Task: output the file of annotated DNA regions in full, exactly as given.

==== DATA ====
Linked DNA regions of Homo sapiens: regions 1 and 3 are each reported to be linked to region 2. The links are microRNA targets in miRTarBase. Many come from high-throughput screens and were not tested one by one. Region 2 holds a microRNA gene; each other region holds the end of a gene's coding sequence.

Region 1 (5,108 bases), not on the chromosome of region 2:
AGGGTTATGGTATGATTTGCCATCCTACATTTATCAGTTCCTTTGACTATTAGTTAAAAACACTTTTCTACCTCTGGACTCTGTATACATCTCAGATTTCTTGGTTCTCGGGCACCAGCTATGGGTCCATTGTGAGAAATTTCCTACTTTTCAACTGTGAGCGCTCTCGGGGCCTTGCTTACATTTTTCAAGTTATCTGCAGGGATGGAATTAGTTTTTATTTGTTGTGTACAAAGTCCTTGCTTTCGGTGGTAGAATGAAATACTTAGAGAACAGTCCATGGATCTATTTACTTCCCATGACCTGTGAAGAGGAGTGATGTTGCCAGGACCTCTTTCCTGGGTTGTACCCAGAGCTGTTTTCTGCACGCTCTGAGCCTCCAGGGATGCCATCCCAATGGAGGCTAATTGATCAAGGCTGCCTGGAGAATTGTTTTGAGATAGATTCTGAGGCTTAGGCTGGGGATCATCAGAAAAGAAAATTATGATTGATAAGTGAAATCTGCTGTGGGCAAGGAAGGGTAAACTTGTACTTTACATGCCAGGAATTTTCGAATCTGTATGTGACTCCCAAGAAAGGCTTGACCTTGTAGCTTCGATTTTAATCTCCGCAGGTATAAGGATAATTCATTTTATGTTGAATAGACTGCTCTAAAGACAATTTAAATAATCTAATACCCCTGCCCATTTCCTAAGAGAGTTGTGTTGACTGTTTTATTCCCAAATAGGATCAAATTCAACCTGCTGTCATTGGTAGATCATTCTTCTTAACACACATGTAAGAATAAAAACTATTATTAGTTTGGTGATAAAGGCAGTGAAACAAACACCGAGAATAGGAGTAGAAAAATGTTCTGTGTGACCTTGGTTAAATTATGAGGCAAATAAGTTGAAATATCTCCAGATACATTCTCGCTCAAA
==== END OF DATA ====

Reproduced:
Linked DNA regions of Homo sapiens: regions 1 and 3 are each reported to be linked to region 2. The links are microRNA targets in miRTarBase. Many come from high-throughput screens and were not tested one by one. Region 2 holds a microRNA gene; each other region holds the end of a gene's coding sequence.

Region 1 (5,108 bases), not on the chromosome of region 2:
AGGGTTATGGTATGATTTGCCATCCTACATTTATCAGTTCCTTTGACTATTAGTTAAAAACACTTTTCTACCTCTGGACTCTGTATACATCTCAGATTTCTTGGTTCTCGGGCACCAGCTATGGGTCCATTGTGAGAAATTTCCTACTTTTCAACTGTGAGCGCTCTCGGGGCCTTGCTTACATTTTTCAAGTTATCTGCAGGGATGGAATTAGTTTTTATTTGTTGTGTACAAAGTCCTTGCTTTCGGTGGTAGAATGAAATACTTAGAGAACAGTCCATGGATCTATTTACTTCCCATGACCTGTGAAGAGGAGTGATGTTGCCAGGACCTCTTTCCTGGGTTGTACCCAGAGCTGTTTTCTGCACGCTCTGAGCCTCCAGGGATGCCATCCCAATGGAGGCTAATTGATCAAGGCTGCCTGGAGAATTGTTTTGAGATAGATTCTGAGGCTTAGGCTGGGGATCATCAGAAAAGAAAATTATGATTGATAAGTGAAATCTGCTGTGGGCAAGGAAGGGTAAACTTGTACTTTACATGCCAGGAATTTTCGAATCTGTATGTGACTCCCAAGAAAGGCTTGACCTTGTAGCTTCGATTTTAATCTCCGCAGGTATAAGGATAATTCATTTTATGTTGAATAGACTGCTCTAAAGACAATTTAAATAATCTAATACCCCTGCCCATTTCCTAAGAGAGTTGTGTTGACTGTTTTATTCCCAAATAGGATCAAATTCAACCTGCTGTCATTGGTAGATCATTCTTCTTAACACACATGTAAGAATAAAAACTATTATTAGTTTGGTGATAAAGGCAGTGAAACAAACACCGAGAATAGGAGTAGAAAAATGTTCTGTGTGACCTTGGTTAAATTATGAGGCAAATAAGTTGAAATATCTCCAGATACATTCTCGCTCAAA